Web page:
Dina Mikdadi holds a Masters in International Health Policy from NYU Robert F. Wagner School of Public Service. She previously earned her Bachelors of Science degree in Biology from SUNY Albany and is currently interning at the Global Health Council.
With only a slight increase in the President’s Emergency Fund for AIDS Relief (PEPFAR) funding, are efforts better spent on prevention or treatment? This question has been asked since the inception of the program, but takes on new relevance in light of its slowed expansion and the World Health Organization’s new treatment guidelines.
- Support the prevention of more than 12 million new HIV infections.
- Provide direct support for more than 4 million people on treatment.
- Ensure 80% coverage of testing for pregnant women at the national level and provide treatment to 85% of those women found to be infected.
- Ensure that every partner country with a generalized epidemic reaches a threshold of 65% coverage for early infant diagnosis at the national level.
These are just a few of PEPFAR II’s goals, as laid out by President Obama in his five-year plan last December. Current statistics remind us that we have a long way to go to reach these goals. There were 2.7 million new infections worldwide in 2008. That same year, 1.1 million additional people were put on treatment[i] . According to the WHO, only 21% of pregnant women received an HIV test in 2008 (up 15% from the year before), and only 34% of women testing positive actually received antiretroviral therapy.
Though these goals certainly are ambitious, they aren’t necessarily impossible given the proper resources. One wonders however, how any real progress towards these goals can be made with only a 2.2% increase in PEPFAR funding from the enacted FY10 budget to the proposed FY11 budget[ii]. With only so much money to go around, should some elements of PEPFAR receive more funding than others? The answer is yes, according to many experts, who say that preventing new infections is essential because it is cost-effective and saves more lives than providing treatment.
Researchers also point out that there are simply not enough funds to treat the growing number of people who are HIV-positive in addition to retaining those already on treatment. Others have said that the prevention versus treatment argument is simply a false dichotomy, noting that treatment can in fact lead to reduced risk of HIV/AIDS transmission by reducing one’s viral load. Though this may be true, it may give the wrong message to people living with HIV and their partners. Behavior change, say experts such as David Halperin and others, is key to reducing HIV prevalence[iii]. Certainly, given the nature of the epidemic and the virus’ susceptibility to drug resistance, it would be impractical to stop providing treatment once initiated. Though pro-prevention experts do not advocate for this, re-orienting funds towards more prevention may mean that patients will be turned away due to lack of funds – this has already happened in places like Kenya and Uganda, where clinics funded by the US government have reached their quota of patients and are unable to accommodate new cases.[iv] [v]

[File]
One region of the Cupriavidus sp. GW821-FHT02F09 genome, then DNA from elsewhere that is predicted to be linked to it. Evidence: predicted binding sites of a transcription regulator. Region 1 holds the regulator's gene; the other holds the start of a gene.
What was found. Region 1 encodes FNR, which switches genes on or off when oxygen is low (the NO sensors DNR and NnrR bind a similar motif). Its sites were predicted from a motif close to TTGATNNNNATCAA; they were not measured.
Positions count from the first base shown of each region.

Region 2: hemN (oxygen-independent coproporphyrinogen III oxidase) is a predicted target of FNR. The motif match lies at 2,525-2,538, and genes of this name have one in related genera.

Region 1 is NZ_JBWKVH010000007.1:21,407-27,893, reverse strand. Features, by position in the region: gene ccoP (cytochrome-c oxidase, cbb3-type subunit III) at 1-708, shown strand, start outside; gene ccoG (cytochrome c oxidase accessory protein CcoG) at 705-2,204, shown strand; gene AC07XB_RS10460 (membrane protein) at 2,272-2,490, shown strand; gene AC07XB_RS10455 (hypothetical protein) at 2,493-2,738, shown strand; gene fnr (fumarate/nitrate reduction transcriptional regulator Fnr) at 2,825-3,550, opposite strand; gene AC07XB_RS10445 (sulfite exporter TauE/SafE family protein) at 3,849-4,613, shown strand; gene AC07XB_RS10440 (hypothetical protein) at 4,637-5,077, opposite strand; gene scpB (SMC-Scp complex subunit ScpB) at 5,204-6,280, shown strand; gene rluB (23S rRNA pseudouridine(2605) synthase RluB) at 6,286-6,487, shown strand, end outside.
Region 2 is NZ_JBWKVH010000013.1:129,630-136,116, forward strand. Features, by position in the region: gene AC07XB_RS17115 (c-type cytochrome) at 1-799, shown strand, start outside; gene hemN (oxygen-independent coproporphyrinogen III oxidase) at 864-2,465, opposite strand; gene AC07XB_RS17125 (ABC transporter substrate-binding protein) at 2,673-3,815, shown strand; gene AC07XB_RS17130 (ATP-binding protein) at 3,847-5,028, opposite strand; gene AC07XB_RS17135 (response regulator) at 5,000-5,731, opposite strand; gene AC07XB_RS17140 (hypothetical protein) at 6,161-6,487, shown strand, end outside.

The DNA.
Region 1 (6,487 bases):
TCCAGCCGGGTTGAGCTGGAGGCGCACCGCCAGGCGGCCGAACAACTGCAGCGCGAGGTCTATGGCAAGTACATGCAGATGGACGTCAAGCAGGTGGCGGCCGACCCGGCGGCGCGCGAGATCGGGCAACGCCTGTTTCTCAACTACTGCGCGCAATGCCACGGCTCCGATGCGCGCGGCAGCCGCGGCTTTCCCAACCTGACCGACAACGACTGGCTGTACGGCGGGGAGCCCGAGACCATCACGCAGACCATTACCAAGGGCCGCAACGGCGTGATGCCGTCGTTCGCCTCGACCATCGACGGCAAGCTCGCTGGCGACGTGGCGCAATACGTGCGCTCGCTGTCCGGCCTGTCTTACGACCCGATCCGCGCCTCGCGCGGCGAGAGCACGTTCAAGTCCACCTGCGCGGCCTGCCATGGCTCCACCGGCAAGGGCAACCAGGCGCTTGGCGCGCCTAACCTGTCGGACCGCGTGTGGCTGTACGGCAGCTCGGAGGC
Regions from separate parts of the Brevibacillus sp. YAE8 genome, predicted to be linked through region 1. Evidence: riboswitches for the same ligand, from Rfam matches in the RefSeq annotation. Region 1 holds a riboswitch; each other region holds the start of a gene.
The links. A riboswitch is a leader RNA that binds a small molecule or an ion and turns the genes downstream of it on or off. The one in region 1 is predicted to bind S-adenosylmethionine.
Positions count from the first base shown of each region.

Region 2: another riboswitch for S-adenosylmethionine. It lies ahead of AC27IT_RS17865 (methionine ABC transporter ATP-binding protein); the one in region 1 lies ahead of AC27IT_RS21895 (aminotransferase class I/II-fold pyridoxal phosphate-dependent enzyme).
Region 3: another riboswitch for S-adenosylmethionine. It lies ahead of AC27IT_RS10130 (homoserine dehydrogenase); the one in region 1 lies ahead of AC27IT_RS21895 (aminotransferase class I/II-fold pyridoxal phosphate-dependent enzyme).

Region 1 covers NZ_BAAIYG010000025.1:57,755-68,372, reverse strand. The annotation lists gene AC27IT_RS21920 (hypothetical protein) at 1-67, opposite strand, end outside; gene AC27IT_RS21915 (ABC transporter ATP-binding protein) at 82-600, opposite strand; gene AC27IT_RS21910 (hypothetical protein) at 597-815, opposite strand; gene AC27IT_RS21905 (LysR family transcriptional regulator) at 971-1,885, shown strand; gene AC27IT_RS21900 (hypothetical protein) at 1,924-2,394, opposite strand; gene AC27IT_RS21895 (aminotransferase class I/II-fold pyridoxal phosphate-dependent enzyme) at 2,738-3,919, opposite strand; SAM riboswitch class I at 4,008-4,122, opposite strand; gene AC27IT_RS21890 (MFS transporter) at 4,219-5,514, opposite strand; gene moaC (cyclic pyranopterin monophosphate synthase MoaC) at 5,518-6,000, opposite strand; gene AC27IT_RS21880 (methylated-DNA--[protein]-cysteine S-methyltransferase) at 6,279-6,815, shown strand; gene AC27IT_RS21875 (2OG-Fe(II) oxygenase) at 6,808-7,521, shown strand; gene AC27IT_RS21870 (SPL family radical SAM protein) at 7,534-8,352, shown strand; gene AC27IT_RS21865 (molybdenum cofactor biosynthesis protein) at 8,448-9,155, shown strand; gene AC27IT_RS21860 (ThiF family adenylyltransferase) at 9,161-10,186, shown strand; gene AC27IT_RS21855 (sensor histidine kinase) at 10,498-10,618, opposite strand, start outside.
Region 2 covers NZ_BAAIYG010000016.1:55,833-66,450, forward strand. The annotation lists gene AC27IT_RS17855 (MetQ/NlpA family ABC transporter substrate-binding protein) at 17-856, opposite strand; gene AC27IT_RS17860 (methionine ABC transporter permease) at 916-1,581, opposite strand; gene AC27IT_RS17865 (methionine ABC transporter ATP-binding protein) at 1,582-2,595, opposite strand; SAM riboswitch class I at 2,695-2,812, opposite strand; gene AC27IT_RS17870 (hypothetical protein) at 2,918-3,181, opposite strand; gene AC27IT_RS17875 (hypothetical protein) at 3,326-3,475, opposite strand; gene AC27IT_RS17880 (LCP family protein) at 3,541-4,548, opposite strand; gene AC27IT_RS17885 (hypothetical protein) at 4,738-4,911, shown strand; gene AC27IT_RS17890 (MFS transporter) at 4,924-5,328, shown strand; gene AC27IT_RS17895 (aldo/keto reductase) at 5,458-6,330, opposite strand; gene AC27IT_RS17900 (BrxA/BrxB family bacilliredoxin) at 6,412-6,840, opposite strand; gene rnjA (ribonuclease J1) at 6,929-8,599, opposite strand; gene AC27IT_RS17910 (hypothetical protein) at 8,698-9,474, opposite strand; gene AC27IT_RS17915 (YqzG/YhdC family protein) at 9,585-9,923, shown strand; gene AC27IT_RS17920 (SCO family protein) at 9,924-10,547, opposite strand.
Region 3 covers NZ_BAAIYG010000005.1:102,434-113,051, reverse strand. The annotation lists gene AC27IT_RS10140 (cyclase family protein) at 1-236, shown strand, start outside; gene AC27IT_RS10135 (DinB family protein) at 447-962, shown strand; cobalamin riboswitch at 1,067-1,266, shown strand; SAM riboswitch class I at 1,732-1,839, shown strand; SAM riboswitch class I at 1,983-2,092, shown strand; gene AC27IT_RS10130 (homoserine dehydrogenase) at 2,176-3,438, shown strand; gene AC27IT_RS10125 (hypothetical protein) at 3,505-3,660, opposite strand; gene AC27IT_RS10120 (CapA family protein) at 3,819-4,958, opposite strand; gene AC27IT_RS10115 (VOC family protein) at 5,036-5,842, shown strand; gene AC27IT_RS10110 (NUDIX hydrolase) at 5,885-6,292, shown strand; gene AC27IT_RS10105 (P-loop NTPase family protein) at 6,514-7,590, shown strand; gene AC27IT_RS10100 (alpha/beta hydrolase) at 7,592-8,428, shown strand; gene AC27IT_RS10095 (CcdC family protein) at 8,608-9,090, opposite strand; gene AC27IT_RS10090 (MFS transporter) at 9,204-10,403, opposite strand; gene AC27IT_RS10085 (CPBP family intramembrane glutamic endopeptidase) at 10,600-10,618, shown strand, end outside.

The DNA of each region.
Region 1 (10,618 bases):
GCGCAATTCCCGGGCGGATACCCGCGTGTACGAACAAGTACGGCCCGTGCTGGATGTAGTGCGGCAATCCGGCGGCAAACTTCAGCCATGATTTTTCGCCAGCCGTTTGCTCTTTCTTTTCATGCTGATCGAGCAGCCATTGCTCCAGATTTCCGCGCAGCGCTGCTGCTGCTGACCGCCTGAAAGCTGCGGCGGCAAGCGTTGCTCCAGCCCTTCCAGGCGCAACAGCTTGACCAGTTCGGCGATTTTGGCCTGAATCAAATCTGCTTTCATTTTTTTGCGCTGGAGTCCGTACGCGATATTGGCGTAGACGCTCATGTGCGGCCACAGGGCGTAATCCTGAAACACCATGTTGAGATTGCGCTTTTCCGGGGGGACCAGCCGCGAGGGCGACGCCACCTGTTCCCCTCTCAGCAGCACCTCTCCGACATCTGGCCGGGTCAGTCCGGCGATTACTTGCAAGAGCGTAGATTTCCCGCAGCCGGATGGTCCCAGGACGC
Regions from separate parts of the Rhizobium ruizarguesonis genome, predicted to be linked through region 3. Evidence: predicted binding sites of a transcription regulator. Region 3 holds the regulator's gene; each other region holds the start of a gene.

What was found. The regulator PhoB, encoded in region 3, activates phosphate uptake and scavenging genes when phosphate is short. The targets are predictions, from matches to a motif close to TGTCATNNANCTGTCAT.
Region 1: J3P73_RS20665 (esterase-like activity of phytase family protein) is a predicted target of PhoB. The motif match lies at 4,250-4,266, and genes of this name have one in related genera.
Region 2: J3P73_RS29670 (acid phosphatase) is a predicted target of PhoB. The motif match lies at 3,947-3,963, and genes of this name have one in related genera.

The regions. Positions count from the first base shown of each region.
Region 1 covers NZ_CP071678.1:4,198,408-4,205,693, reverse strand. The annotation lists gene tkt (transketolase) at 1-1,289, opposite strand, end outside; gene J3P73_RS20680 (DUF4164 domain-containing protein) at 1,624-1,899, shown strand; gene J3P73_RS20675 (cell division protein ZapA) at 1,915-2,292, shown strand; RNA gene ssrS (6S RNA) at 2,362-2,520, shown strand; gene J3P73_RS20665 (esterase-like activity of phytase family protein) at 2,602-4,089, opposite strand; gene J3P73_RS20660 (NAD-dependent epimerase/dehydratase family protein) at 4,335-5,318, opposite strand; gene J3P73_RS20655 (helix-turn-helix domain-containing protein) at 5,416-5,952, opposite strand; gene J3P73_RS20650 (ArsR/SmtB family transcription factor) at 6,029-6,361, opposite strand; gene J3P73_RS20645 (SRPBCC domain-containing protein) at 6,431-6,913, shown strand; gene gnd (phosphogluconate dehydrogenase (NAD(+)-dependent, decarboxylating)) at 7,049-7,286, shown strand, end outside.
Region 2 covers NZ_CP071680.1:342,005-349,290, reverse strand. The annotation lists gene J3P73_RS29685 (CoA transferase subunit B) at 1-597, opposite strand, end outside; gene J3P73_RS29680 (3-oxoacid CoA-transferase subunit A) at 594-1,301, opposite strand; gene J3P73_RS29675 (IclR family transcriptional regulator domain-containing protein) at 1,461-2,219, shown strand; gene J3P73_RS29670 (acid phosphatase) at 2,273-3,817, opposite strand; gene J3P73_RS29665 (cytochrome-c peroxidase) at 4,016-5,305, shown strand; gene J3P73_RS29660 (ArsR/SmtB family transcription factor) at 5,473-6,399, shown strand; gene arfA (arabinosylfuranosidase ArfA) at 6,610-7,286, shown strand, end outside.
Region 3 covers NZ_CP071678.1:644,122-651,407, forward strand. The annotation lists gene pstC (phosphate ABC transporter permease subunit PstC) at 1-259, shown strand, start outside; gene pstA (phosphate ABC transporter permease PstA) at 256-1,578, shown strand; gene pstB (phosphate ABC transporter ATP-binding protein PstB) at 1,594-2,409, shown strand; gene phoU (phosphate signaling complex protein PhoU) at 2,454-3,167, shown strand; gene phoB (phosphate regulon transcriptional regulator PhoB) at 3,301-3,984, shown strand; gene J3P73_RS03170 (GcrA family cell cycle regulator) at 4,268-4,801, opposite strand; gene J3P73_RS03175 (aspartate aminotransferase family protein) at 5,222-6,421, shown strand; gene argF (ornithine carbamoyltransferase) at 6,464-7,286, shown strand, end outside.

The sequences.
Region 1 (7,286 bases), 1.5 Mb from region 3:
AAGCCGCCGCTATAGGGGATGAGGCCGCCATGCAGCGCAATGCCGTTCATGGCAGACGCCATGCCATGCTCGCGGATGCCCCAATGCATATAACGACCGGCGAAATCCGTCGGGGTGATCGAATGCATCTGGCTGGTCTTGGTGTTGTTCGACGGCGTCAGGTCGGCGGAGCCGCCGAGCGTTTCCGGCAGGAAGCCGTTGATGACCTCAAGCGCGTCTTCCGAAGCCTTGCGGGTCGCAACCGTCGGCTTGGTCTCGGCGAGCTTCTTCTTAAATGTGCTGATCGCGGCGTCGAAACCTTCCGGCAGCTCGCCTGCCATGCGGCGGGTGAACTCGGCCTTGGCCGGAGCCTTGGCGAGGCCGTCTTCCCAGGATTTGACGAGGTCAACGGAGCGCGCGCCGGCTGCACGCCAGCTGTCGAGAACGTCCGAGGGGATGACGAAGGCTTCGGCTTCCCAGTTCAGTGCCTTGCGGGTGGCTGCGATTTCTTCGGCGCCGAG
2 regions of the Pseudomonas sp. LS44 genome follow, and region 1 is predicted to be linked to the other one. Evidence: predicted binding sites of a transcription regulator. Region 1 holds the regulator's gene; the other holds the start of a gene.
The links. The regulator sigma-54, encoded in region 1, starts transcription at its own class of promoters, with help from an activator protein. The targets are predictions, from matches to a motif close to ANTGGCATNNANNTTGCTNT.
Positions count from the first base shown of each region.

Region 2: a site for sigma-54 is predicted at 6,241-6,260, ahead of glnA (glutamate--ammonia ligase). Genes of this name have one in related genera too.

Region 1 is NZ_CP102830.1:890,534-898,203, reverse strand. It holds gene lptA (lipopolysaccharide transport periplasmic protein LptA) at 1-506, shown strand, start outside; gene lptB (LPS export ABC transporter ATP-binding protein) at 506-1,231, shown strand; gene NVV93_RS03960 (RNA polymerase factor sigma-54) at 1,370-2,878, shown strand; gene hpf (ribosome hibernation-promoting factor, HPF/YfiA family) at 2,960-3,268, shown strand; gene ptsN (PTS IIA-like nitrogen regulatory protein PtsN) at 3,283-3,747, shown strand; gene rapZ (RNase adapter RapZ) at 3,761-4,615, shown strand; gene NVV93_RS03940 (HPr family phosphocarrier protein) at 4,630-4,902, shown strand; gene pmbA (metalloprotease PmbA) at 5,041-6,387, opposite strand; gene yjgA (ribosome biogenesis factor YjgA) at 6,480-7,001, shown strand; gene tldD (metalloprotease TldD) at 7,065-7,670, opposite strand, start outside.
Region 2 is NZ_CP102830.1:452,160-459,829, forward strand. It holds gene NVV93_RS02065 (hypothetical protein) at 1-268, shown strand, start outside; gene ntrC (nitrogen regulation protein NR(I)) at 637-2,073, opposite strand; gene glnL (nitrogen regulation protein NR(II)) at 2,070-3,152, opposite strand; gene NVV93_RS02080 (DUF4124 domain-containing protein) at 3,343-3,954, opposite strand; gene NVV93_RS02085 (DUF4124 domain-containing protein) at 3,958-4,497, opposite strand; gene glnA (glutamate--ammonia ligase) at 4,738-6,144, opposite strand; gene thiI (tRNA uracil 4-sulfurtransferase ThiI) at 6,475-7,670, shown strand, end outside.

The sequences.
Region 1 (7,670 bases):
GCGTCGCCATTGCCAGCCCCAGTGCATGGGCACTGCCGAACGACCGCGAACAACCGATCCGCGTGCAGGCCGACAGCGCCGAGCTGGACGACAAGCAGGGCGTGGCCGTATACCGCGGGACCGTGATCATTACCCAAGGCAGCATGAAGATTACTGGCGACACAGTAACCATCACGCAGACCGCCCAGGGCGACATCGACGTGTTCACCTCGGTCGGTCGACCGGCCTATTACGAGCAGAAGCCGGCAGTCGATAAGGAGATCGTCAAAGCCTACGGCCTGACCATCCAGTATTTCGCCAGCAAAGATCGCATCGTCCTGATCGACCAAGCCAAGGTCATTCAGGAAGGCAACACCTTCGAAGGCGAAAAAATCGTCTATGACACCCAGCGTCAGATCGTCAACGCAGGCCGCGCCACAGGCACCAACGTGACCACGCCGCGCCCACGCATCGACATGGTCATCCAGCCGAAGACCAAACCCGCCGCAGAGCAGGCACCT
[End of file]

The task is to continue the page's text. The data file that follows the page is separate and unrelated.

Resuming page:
The problem is compounded by the fact that the WHO has recently amended its guidelines on antiretroviral treatment, raising the CD4 count from 200 to 350. In Uganda, this could mean that the number of eligible people awaiting treatment could rise from 300,000 to 750,000 (an additional 4 million people worldwide would be eligible for treatment under these new guidelines). PEPFAR has admitted it still struggles to reach those with CD4 counts below 200, but plans to expand programming in order to meet the new WHO guidelines[vi]. Experts have said that the new guidelines could be lifesaving, but that implementation would depend largely on donor commitment.
In the midst of this intense debate on treatment access, countries such as South Africa are reporting that knowledge of HIV prevention methods has declined[vii]. With no clear resolution in sight, the consensus, at least for now, seems to be for striking some sort of balance between treatment and prevention. Yet this brings us back to beginning of the argument: with limited funds and concerns about donor fatigue, how are resources best allocated to ensure that PEPFAR achieves its goals? This might be a question aid-recipient countries will want to answer themselves.
[i] UNAIDS 2008 Report on the Global AIDS Epidemic: http://www.unaids.org/en/KnowledgeCentre/HIVData/GlobalReport/2008/2008_Global_report.asp
[ii] Global Health Council; U.S. Foreign Assistance and Related International Health Programs Chart. Available from: http://www.globalhealth.org/global_health_funding/
[iii] Green, Edward C; Halperin, Daniel T. “Uganda’s HIV Prevention Success: The Role of Sexual Behavior Change and the National Response. “ AIDS and Behavior. Volume 10, Number 4 / July, 2006Top of Form
[iv] Allen, Michael. “War on AIDS Hangs in Balance as U.S. Curbs Help for Africa.” Wall Street Journal. 1/30/2919
[v] IRIN. “Kenya: ARV woes push universal access off-track.” 3/13/2010. Available from: http://www.plusnews.org/Report.aspx?ReportId=88474
[vii] South Africa National HIV Prevalence, Incidence, Behaviour and Communication Survey, 2008. Human Sciences Research Council. http://www.hsrc.ac.za/